Alexandra Settlement

(Case Studies)

The township of Alexandra (Figure 15), located outside of Johannesburg, South Africa, is a prime example of an informal settlement that suffers from issues caused by stormwater runoff and flooding. With a population estimate of 180,000 to 750,000 people, it is severely overpopulated. Overpopulation has led to a multitude of problems including sewage blockages and overflows, as well as problems arising in water pressure and limited flood maintenance(Project Spotlight, 2000).The settlement’s layout exacerbates the problems; the rock and silt that the settlement is built on does not accommodate large quantities of water very easily. Bodies of water surrounding the settlement, such as the Juskei River, are greatly impacted by erosion and sedimentation created by the structure of the land that also depletes the dissolved oxygen content in the environment and reduces the overall biodiversity of the area (Owusu-Asante, 2009).

Figure 1.1: Township of Alexandra

Stormwater drains that are installed throughout the settlement consist of culverts and a network of underground pipes. The pipes connect to a main drainage system that empties into the Jukskei River (Owusu-Asante, 2009). The current setup’s major problem is the merging of sewage and grey-water drainage systems. Consequently, backlogs are created within the sewage systems and by the time they are emptied into the river, the amount of pollution build up is highly extensive. Increased levels of nitrogen, phosphorous and lead that pose a dangerous risk for the health and safety of the settlement’s residents have been documented (Owusu-Asante, 2009).

Researchers have determined that the first and most important objective to generate a solution for this issue regarding stormwater management is to identify the origin of the problem. Studies in Alexandra conclude that overcrowding accounts for the majority of these issues, and the focus on any stormwater management plan should be on relocating residents to sites that do not block maintenance facilities or tributaries in which water could be directed to (Project Spotlight, 2000). While this plan seems to be a simple solution to a large, complicated problem, the successful relocation ofa large number of impoverished people, with a traditional and cultural connection to their residence, is not an easy task. Researchers from the University of the Witwatersrand devised a general management plan for the settlement and broke it into smaller parts to make it more feasible. They began by conducting a desk-top study to research existing reports and studies on stormwater management and other similar topics that could provide useful and relevant information. Then they conducted inspections of the Alexandra Township and monitored the current water flows and other attributes associated with the stormwater drains and sewage systems. They then conducted interviews with the local residents to gain a better understanding of the community issues connected to stormwater and pollution (Owusu-Asante, 2009). Lastly, they involved the community by including them directly in the project on a personal level, thus significantly reducing the risks of community disruption towards the project(Project Spotlight, 2000).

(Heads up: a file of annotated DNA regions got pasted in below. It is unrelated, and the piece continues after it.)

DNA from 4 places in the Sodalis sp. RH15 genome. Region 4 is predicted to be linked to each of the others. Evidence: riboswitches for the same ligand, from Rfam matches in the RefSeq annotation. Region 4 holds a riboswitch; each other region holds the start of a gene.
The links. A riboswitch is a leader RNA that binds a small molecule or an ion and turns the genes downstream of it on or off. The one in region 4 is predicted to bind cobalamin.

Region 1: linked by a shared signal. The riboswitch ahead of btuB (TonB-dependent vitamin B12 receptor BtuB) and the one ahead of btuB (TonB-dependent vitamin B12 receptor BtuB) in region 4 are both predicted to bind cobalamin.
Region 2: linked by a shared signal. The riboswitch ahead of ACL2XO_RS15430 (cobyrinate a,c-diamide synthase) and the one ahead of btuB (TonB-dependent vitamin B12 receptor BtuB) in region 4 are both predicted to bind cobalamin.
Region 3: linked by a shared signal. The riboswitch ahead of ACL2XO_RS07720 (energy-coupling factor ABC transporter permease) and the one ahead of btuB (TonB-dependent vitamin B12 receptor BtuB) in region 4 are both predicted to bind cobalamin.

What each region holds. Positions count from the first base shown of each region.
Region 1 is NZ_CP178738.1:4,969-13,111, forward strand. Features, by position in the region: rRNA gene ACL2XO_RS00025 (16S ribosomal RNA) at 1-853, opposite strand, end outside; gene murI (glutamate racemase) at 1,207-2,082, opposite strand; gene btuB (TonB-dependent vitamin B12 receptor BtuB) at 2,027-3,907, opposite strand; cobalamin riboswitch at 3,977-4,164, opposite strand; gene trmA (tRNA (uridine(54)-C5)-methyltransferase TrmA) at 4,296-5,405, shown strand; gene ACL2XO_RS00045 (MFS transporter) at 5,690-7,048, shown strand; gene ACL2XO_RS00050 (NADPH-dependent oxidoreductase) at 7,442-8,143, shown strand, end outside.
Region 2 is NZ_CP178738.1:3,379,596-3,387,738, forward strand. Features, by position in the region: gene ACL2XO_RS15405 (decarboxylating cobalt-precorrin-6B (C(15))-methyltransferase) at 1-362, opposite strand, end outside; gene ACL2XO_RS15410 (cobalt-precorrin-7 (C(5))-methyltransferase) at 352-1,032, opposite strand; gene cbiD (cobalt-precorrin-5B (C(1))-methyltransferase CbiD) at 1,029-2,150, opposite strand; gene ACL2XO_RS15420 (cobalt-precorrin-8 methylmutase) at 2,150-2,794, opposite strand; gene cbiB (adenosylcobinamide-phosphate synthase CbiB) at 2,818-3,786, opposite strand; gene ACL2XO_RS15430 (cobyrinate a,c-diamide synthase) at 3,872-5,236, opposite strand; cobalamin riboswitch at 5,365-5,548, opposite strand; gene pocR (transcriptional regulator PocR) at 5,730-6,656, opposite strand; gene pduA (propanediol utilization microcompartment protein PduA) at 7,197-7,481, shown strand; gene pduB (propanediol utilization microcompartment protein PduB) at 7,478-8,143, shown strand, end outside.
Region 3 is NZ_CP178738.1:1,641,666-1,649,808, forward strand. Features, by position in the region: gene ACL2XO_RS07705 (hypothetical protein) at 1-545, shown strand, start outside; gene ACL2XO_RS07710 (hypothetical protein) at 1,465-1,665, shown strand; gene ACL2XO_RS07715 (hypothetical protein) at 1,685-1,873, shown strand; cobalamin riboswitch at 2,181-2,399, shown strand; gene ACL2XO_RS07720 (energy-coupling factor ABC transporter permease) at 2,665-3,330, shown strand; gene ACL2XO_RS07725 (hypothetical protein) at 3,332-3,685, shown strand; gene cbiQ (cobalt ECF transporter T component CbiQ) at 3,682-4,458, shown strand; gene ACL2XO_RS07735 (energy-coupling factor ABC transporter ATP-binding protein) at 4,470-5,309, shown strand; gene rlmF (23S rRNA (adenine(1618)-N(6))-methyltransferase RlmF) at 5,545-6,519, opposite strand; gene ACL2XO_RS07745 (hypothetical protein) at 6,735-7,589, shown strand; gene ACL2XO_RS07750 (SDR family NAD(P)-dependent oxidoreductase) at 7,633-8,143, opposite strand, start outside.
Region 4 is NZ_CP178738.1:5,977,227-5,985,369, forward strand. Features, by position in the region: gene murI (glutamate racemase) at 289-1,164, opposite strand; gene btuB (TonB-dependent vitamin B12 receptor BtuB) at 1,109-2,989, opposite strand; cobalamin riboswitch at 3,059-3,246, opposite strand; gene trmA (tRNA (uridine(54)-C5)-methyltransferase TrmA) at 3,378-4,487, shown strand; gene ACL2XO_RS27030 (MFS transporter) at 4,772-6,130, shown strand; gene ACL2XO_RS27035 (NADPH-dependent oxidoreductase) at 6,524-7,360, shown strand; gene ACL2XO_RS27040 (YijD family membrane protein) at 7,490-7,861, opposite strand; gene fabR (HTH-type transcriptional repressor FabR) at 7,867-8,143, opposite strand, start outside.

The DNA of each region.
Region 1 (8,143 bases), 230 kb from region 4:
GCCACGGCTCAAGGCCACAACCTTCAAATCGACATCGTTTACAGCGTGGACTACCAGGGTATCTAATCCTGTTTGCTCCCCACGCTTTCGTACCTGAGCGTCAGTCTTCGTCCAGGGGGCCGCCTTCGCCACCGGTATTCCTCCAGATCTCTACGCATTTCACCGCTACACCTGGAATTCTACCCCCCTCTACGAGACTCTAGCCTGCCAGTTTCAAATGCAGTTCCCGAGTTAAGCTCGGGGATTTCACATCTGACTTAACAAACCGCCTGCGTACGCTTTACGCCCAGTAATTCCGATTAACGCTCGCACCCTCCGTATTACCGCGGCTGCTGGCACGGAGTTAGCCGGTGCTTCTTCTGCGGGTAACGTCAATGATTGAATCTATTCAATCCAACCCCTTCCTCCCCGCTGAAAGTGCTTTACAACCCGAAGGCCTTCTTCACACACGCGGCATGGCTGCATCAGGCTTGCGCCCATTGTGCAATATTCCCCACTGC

After gathering the necessary information, researchers, engineers, and volunteers began to pinpoint specific stormwater management and sanitation concerns that arose from the township’s overcrowding. These issues expressed from these anxieties were the underlying causes that created a foundation for the more general stormwater and sanitation concerns (Figure 16). From an institutional aspect, they determined that the overpopulation led to the informality of the settlement, and that the lack of available funding resulted in the inability to provide appropriate drainage services. The social conditions of the local residents were also identified as major underlying causes. High unemployment rates and low-living standards were witnessed to lead to the non-payment of basic services as well as the vandalism and improper use of the systems already in place (Owusu-Asante, 2009).

Figure 1.2: Problem Analysis and/or Management Interventions and their Linkages

Five interventions were generated by the researchers involved in this project to focus on the stormwater and waste stream issues which included; downspout disconnection, riparian buffers, impervious cover reduction, rainwater tanks, and stormwater exfiltration systems.  Each intervention was modeled and evaluated based on cost, time, effectiveness, and long term sustainability.  The evaluation process was conducted using a unique “trial and error” strategy thatgave the researchers flexibility and an open mind when testing alternative designs.  The Simple Modeling Method, a technique of estimating pollution masses involved with stormwater runoff using various chemical and mathematical formulas, was used to analyze the annual average pollution load of stormwater in Alexandra.  Once all the research and data had been collected, it was determined that the most beneficial intervention would be the implementation of an exfiltration system (Figure 17).  Like the other designs proposed by the engineers, the installation of the exfiltration systems would be time consuming, taking approximately 15 years to complete (Owusu-Asante, 2009).

Figure 1.3: Cross Section of Exfiltration System

The stormwater project in Alexandra demonstrated the difficulty researchers face when working in an informal settlement.  Not only must they make considerations for the impoverished environment and subsequent cost calculations, they must also identify the numerous underlying causes of the problem that could be related to both the social and political structure within the settlement.

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